Letter from Louisa Alexander to Archer Alexander (November 16, 1863)


In this letter, written by Louisa Alexander to her husband Archer Alexander on November 16, 1863, Louisa explains that her enslaver James Naylor, also known as Jim, refused her request to sell her to Archer. Louisa and Archer were separated when their enslavers James and Nancy Alexander died, and they were rented out for the benefit of the Alexander orphans. After Archer was emancipated on September 24, 1864, he worked to be reunited with his wife. After Naylor rejected Archer’s offer to purchase Louisa, Archer paid a farmer $20 to smuggle Louisa and their youngest two children in a wagon to St. Louis, where they lived safely until Missouri abolished slavery on January 11, 1865.


Taylors store Nov 16. 1863

My dr. [dear] Husband

I recd. yr. [received your] letter yesterday and lost no time in asking Jim if he would sell me and what he could take for me he flew and me and said I would never get free only at the point of the Bayonet. and there is no use in my ever speaking to him any more about it I don’t see how I can ever get away except you send soldiers to take me from the house as he is watching me night and day Lucinda Louis & miles beyond this side of Troy. I have her little boy Jimmy with me. I heard from M. Anne about 2 weeks ago she is Washington both well and doing well she has all her Children with her but the oldest one and he is expecting to go to her every day If I can get away I will but the people here are all afraid to take me away he is always abusing Lincoln and Calls him an old Rascall he is the greatest rebel under heavan it is a sin to have him loose he says if he had hold of Lincoln he would chop him up into Mincemeat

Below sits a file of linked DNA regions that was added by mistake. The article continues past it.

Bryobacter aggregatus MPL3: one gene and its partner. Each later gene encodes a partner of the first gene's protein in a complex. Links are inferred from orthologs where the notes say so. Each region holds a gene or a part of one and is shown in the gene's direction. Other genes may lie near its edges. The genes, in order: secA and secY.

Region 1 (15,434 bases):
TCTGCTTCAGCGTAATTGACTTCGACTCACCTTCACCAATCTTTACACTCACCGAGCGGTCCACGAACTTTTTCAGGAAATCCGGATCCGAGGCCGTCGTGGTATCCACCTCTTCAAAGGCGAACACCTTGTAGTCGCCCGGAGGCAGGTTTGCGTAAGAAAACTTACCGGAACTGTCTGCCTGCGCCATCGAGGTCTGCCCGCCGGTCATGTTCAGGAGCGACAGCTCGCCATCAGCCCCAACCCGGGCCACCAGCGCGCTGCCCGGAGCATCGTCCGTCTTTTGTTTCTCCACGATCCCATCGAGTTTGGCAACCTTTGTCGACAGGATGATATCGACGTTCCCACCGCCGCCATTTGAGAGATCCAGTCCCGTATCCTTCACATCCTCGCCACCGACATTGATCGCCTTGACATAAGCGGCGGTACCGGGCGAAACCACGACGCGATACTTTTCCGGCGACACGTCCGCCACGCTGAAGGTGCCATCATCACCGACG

I had good courage all along until now but now I am almost heartbroken. Dr. [Dear] Archy I have said all that is nessessary now only give my Love to Aunt Mimy[?] and Judy, and I send yourself my best Love

I am your afft. [affectionate] Wife

Louisa Alexander

Answer this letter as soon as possible

Sam told me that you were Doctor Buckners last Saturday night. they are always telling some lies about you.

[written in left margin]

Archer Alexander Nov. 20. 63.

  • “A Suggestion.” (April 19, 1876)
  • “Oration by Frederick Douglass, delivered on the occasion of the unveiling of the Freedman’s monument in memory of Abraham Lincoln in Lincoln Park, Washington, D.C., April 14, 1876.” (April 14, 1876)
APA Citation:
Alexander, Louisa. Letter from Louisa Alexander to Archer Alexander (November 16, 1863). (2022, April 26). In Encyclopedia Virginia.
MLA Citation:
Alexander, Louisa. "Letter from Louisa Alexander to Archer Alexander (November 16, 1863)" Encyclopedia Virginia. Virginia Humanities, (26 Apr. 2022). Web. 24 May. 2024
Last updated: 2022, April 26
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